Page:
Maliks Muwatta Book 036, Hadith Number 013E.

Section : Judgement on Pledges in General.

Yahya said that he heard Malik speak about someone who pledged goods as security for a loan, and they perished with the broker. The one who took out the loan confirmed its specification. They agreed on the amount of the loan, but challenged each other about the value of the pledge, the pledger saying that it had been worth twenty dinars, whilst the broker said that it had been worth only ten, and that the amount loaned on security was twenty dinars. Malik said, "It is said to the one in whose hand the pledge is, 'describe it.' If he describes it he is made to take an oath on it and then the people of experience evaluate that description. If the value is more than what was loaned on security for it, it is said to the broker, 'Return the rest of his due to the pledger.' If the value is less than what was loaned on security for it, the broker takes the rest of his due from the pledger. If the value is the exact amount of the loan, the pledge is compensated for by the loan."

Yahya said that he heard Malik say, "What is done in our community about two men who have a dispute about an amount of money loaned on the security of a pledge - the pledger claiming that he pledged it for ten dinars and the broker insisting that he took the pledge as security for twenty dinars, and the pledge is clearly in the possession of the broker - is that the broker is made to take an oath when the value of the pledge is fully known. If the value of the pledge is exactly what he swore that he had loaned on security for it, the broker takes the pledge as his right. He is more entitled to take precedence with an oath since he has possession of the pledge. If the owner of the pledge wants to give him the amount which he swore that he was owed, he can take the pledge back. If the pledge is worth less than the twenty dinars he loaned, then it is said to the pledger, 'Either you give him what he has sworn to and take your pledge back, or you swear to what you said you pledged it for.' If the pledger takes the oath, then what the broker has increased over the value of the pledge will become invalid. If the pledger does not take an oath, he must pay what the broker swore to."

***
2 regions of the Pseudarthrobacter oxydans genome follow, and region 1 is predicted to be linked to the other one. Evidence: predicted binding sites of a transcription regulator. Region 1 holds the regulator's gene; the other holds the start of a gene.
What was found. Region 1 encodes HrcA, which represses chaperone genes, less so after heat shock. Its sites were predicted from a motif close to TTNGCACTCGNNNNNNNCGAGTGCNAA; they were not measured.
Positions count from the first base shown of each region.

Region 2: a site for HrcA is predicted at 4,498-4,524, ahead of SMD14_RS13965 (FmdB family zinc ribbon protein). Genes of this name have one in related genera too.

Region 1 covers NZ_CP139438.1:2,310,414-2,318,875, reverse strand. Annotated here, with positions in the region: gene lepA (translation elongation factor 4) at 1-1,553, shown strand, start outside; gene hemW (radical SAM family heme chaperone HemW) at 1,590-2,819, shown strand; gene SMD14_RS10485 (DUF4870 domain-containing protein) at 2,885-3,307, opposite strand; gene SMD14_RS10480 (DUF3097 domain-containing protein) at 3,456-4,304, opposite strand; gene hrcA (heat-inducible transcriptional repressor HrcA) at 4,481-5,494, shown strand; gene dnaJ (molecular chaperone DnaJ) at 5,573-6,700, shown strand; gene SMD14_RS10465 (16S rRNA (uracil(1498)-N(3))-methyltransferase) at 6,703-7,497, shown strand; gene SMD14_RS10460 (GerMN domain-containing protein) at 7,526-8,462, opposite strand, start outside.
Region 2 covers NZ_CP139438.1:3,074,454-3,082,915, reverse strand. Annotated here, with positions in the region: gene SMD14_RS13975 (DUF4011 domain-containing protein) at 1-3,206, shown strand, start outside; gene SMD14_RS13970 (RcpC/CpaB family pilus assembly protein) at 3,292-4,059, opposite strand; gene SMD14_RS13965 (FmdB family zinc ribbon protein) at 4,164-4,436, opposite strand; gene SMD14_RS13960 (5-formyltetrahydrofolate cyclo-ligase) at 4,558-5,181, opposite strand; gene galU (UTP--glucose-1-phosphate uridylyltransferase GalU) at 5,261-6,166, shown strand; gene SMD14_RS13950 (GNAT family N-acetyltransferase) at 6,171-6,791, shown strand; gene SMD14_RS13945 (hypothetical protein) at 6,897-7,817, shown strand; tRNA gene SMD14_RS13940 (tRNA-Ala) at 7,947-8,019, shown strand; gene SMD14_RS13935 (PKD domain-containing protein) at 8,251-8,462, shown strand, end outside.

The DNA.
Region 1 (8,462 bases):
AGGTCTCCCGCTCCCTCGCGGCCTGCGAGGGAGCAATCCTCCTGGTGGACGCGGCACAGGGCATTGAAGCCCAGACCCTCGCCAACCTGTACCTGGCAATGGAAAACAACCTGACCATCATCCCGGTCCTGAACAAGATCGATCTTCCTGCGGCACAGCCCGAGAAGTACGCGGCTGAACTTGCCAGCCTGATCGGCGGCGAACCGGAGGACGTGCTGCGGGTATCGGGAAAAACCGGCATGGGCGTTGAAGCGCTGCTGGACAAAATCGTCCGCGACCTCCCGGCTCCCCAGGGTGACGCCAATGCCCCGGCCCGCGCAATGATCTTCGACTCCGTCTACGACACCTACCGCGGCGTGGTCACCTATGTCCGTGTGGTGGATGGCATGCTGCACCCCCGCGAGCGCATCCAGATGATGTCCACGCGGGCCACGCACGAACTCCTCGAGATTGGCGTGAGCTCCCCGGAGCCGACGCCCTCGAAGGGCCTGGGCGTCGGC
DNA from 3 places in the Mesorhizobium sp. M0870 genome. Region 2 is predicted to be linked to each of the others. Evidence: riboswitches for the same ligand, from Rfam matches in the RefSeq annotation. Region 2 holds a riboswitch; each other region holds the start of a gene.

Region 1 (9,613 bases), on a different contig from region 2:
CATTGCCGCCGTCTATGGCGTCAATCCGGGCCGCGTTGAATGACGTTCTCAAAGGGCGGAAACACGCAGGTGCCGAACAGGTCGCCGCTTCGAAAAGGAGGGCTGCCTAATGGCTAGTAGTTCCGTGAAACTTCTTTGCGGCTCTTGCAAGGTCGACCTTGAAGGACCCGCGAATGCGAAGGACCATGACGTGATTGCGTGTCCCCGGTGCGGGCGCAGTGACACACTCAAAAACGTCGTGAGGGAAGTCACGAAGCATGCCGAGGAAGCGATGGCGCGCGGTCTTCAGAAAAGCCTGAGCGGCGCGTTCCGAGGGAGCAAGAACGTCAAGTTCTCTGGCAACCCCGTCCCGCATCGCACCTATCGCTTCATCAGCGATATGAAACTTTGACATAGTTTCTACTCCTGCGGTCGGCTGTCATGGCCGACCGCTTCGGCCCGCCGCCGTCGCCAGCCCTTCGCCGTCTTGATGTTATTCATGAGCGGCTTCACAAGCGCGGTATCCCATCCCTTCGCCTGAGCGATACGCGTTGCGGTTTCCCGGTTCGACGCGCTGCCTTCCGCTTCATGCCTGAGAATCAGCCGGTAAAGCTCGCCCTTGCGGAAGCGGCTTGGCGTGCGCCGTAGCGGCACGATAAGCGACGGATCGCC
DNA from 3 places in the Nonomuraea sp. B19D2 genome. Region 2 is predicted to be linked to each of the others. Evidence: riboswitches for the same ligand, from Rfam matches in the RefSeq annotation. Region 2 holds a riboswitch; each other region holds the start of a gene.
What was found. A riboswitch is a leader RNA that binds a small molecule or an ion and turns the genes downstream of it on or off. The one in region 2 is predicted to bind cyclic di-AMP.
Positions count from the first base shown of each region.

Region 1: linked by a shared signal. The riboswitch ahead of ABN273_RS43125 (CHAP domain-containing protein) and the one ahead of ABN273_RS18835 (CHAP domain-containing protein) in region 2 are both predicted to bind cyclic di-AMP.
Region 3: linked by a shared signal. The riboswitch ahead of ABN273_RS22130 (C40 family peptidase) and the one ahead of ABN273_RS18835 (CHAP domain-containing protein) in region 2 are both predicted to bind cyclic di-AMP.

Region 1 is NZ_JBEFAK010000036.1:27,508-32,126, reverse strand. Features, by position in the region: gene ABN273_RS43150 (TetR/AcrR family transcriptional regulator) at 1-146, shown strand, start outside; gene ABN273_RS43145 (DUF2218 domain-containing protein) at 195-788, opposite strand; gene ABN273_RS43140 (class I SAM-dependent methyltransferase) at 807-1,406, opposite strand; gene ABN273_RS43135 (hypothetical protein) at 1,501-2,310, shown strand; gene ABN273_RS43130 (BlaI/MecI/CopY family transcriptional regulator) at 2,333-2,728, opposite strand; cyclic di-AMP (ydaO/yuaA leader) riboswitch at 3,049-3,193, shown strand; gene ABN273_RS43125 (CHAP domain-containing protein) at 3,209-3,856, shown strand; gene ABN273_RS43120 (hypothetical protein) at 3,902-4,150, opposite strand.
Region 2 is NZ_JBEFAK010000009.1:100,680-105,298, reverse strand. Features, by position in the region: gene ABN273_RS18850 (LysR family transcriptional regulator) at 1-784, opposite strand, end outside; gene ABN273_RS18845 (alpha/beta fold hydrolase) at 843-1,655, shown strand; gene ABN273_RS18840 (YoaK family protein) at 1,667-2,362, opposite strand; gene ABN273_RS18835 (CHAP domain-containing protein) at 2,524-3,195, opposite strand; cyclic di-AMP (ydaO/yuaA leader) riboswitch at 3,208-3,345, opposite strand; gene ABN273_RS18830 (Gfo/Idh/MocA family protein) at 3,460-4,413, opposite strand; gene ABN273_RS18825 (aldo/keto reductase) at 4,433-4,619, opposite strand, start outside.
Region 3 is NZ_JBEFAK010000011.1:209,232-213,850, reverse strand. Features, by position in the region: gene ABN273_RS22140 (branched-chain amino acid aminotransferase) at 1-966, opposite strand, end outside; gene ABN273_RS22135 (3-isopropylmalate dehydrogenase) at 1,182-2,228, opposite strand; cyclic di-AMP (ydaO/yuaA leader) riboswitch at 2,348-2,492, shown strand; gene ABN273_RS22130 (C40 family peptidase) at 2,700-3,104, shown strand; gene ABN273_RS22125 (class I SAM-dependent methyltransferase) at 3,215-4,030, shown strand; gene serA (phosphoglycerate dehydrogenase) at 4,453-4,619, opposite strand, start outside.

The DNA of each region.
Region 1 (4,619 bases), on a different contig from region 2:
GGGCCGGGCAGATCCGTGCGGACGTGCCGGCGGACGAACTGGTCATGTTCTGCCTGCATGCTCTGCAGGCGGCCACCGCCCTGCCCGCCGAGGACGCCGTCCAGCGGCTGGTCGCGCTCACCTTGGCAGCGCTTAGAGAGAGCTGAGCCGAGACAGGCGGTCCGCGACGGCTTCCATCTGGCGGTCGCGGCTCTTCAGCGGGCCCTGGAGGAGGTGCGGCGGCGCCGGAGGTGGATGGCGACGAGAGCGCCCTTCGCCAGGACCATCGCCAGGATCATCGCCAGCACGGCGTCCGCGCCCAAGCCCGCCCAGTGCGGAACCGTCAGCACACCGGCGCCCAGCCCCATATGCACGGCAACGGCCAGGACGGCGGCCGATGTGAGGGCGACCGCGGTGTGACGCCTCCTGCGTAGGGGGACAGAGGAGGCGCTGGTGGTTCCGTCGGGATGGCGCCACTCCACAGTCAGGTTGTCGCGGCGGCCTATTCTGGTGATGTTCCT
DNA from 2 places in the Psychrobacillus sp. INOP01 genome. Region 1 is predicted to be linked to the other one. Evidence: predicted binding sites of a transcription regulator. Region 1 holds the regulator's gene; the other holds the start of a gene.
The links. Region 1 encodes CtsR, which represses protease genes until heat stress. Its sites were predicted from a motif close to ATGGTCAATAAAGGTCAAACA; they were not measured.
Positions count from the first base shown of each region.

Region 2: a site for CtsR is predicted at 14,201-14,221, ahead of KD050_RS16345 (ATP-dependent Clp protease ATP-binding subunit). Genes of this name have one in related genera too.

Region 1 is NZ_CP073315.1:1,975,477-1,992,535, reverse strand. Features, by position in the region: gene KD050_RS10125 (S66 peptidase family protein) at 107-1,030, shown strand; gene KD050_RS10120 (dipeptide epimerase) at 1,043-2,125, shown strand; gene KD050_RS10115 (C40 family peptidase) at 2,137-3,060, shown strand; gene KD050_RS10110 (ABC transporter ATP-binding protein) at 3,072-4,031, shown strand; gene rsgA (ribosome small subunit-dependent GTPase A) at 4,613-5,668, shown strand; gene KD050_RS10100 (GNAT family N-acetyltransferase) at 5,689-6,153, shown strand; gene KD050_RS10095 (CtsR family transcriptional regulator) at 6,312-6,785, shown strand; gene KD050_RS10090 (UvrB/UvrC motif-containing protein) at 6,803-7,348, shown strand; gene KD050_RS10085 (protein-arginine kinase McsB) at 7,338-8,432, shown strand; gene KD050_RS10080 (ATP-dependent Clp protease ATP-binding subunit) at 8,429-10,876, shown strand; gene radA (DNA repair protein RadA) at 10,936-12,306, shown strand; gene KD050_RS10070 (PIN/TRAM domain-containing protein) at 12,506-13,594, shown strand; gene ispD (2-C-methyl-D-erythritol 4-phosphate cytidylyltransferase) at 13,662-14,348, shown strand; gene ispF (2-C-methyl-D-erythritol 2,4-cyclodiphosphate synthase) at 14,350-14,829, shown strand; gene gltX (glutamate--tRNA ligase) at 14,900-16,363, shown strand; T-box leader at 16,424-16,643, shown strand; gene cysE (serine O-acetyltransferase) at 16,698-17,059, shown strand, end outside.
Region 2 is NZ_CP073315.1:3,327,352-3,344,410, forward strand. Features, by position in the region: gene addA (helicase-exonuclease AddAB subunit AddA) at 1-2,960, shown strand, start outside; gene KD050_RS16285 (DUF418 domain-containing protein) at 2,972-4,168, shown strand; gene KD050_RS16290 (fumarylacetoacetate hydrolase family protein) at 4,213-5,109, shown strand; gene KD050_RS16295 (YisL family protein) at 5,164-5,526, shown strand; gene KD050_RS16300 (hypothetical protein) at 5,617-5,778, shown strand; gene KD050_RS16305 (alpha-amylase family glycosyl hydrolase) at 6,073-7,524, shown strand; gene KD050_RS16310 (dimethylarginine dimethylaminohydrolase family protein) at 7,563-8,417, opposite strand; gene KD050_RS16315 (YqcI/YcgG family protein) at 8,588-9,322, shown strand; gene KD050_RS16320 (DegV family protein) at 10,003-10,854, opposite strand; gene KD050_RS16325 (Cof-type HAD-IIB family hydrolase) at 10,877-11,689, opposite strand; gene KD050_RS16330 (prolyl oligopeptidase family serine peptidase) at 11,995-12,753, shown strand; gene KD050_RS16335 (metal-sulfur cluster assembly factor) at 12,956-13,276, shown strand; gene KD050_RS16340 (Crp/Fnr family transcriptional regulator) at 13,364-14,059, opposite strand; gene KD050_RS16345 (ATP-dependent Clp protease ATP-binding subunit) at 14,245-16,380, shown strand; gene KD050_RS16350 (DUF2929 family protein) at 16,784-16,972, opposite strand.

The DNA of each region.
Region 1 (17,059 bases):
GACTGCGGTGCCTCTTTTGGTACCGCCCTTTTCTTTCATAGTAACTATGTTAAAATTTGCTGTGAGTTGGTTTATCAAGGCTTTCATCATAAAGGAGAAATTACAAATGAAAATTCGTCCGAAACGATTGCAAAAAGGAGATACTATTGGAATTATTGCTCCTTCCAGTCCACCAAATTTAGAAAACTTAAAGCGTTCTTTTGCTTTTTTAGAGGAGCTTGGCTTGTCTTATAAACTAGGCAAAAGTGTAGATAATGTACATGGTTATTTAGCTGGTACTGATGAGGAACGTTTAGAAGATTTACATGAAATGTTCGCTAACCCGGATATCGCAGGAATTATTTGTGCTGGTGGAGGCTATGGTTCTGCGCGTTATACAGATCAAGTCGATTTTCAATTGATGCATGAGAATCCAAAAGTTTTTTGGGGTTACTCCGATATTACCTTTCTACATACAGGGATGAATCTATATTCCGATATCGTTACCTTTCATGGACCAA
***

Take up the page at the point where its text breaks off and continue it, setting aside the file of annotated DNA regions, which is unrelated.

Malik said, "If a pledge given on security for a loan perishes, and both parties deny each other's rights, with the broker who is owed the loan saying that he gave twenty dinars, and the pledger who owes the loan saying that he was given only ten, and with the broker who is owed the loan saying the pledge was worth ten dinars, and the broker who owes the loan saying it was worth twenty, then the broker who is owed the loan is asked to describe the pledge. If he describes it, he must take an oath on its description. Then people with experience of it evaluate that description. If the value of the pledge is estimated to be more than what the broker claims it was, he takes an oath as to what he claimed, and the pledger is given what is over from the value of the pledge. If its value is less than what the broker claims of it, he is made to take an oath as to what he claims is his. Then he demands settlement according to the actual value of the pledge. The one who owes the loan is then made to take an oath on the extra amount which remains owing against him to the claimant after the price of the pledge is reached. That is because the broker becomes a claimant against the pledger. If he takes an oath, the rest of what the broker swore to of what he claimed above the value of the pledge is invalidated. If he draws back, he is bound to pay what remains due to the broker after the value of the pledge."